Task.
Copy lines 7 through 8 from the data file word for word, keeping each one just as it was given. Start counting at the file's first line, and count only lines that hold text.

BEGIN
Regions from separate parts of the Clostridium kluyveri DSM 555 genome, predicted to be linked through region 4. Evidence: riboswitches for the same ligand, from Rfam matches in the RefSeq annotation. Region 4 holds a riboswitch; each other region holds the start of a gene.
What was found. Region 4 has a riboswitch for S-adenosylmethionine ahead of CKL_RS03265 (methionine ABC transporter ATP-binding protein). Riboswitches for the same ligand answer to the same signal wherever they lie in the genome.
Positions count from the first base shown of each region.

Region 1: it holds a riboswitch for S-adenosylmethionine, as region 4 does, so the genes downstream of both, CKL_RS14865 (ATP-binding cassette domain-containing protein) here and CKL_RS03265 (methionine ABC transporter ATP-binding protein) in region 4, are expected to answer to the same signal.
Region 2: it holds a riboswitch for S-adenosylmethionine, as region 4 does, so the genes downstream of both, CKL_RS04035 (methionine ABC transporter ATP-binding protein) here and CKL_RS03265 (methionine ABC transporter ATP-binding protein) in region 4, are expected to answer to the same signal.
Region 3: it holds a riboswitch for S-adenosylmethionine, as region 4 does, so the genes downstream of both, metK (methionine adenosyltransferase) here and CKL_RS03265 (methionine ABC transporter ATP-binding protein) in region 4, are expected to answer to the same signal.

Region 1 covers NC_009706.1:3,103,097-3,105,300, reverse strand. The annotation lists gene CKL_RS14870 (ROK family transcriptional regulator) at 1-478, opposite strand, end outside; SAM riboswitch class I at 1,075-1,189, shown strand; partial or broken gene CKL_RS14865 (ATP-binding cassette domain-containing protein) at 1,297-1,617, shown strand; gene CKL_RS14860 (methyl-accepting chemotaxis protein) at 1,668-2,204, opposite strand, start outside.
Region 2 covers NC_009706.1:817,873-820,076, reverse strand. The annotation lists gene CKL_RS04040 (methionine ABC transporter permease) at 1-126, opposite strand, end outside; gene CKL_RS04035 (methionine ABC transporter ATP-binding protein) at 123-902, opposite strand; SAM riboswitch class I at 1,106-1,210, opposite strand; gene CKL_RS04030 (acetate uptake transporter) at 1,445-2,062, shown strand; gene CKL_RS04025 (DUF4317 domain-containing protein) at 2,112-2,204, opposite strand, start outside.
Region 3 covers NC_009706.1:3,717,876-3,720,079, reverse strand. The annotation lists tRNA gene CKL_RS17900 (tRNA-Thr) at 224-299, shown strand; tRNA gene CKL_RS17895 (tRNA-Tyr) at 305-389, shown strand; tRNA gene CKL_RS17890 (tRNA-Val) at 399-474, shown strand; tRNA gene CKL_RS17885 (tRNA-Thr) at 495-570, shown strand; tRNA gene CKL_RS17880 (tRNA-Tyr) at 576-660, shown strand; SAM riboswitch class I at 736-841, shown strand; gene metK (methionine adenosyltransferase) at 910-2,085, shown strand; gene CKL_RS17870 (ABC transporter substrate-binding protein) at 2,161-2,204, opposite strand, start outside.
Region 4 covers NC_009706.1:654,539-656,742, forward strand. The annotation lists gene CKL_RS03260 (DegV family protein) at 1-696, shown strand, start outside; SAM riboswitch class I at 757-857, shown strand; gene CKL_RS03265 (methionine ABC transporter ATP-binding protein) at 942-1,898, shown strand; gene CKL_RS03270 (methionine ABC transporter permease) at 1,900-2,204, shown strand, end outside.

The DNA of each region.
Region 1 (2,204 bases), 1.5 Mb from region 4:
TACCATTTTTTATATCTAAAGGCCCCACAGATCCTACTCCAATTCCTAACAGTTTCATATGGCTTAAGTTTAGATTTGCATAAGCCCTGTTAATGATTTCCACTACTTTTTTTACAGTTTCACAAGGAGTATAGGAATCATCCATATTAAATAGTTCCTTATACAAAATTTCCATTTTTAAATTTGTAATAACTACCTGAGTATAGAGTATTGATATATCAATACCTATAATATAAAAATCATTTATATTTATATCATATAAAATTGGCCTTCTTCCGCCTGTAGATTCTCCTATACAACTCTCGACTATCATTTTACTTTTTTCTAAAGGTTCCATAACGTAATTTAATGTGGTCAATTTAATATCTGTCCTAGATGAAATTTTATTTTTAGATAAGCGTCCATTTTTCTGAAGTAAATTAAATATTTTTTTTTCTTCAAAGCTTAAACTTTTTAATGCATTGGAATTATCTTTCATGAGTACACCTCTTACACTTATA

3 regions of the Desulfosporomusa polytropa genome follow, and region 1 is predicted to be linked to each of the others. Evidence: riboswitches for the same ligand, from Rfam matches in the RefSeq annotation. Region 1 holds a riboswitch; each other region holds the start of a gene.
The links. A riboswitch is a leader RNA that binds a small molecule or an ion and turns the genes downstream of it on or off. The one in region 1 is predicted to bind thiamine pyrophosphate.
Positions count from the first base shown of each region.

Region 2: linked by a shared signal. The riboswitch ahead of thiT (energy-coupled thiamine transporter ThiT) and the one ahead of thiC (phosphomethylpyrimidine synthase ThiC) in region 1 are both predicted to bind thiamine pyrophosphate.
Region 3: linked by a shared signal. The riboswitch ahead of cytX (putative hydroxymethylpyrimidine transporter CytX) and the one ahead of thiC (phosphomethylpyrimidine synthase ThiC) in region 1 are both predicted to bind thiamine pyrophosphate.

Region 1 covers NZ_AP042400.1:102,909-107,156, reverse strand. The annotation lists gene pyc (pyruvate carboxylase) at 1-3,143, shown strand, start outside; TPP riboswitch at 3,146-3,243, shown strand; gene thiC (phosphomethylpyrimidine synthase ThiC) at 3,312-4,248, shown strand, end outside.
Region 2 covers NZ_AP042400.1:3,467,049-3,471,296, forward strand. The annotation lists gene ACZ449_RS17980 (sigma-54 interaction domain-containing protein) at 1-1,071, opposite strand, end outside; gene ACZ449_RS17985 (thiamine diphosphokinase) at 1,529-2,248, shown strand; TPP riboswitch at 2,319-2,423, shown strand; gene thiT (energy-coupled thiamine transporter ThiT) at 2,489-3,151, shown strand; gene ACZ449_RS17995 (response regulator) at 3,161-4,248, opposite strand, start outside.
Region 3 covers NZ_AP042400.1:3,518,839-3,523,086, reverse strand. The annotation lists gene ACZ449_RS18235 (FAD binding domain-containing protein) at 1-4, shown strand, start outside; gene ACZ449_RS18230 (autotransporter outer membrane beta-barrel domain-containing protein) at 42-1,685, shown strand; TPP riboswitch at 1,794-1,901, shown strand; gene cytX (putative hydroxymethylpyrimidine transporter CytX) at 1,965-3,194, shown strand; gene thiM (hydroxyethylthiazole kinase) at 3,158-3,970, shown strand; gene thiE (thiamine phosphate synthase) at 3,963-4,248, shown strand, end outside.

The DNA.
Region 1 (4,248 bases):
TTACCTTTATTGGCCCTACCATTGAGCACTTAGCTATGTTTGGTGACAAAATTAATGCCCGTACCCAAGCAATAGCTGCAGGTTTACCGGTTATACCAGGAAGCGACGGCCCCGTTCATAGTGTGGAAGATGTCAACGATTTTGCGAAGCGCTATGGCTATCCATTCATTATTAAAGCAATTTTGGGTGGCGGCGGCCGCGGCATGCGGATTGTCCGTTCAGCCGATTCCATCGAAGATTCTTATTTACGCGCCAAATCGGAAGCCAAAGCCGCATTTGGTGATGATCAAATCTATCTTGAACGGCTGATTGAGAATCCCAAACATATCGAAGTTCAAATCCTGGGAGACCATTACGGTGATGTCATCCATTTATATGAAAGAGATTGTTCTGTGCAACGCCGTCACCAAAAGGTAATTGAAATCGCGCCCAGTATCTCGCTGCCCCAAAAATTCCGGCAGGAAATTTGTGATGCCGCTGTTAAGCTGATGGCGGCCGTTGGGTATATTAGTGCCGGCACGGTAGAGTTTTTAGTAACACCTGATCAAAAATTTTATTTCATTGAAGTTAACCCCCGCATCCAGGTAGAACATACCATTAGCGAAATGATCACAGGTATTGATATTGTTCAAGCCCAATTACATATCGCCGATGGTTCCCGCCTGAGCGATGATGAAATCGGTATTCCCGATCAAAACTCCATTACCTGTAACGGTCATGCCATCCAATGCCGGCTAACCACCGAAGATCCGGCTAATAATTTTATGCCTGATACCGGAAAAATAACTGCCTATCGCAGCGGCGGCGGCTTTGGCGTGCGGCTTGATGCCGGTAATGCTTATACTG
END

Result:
Region 1 covers NC_009706.1:3,103,097-3,105,300, reverse strand. The annotation lists gene CKL_RS14870 (ROK family transcriptional regulator) at 1-478, opposite strand, end outside; SAM riboswitch class I at 1,075-1,189, shown strand; partial or broken gene CKL_RS14865 (ATP-binding cassette domain-containing protein) at 1,297-1,617, shown strand; gene CKL_RS14860 (methyl-accepting chemotaxis protein) at 1,668-2,204, opposite strand, start outside.
Region 2 covers NC_009706.1:817,873-820,076, reverse strand. The annotation lists gene CKL_RS04040 (methionine ABC transporter permease) at 1-126, opposite strand, end outside; gene CKL_RS04035 (methionine ABC transporter ATP-binding protein) at 123-902, opposite strand; SAM riboswitch class I at 1,106-1,210, opposite strand; gene CKL_RS04030 (acetate uptake transporter) at 1,445-2,062, shown strand; gene CKL_RS04025 (DUF4317 domain-containing protein) at 2,112-2,204, opposite strand, start outside.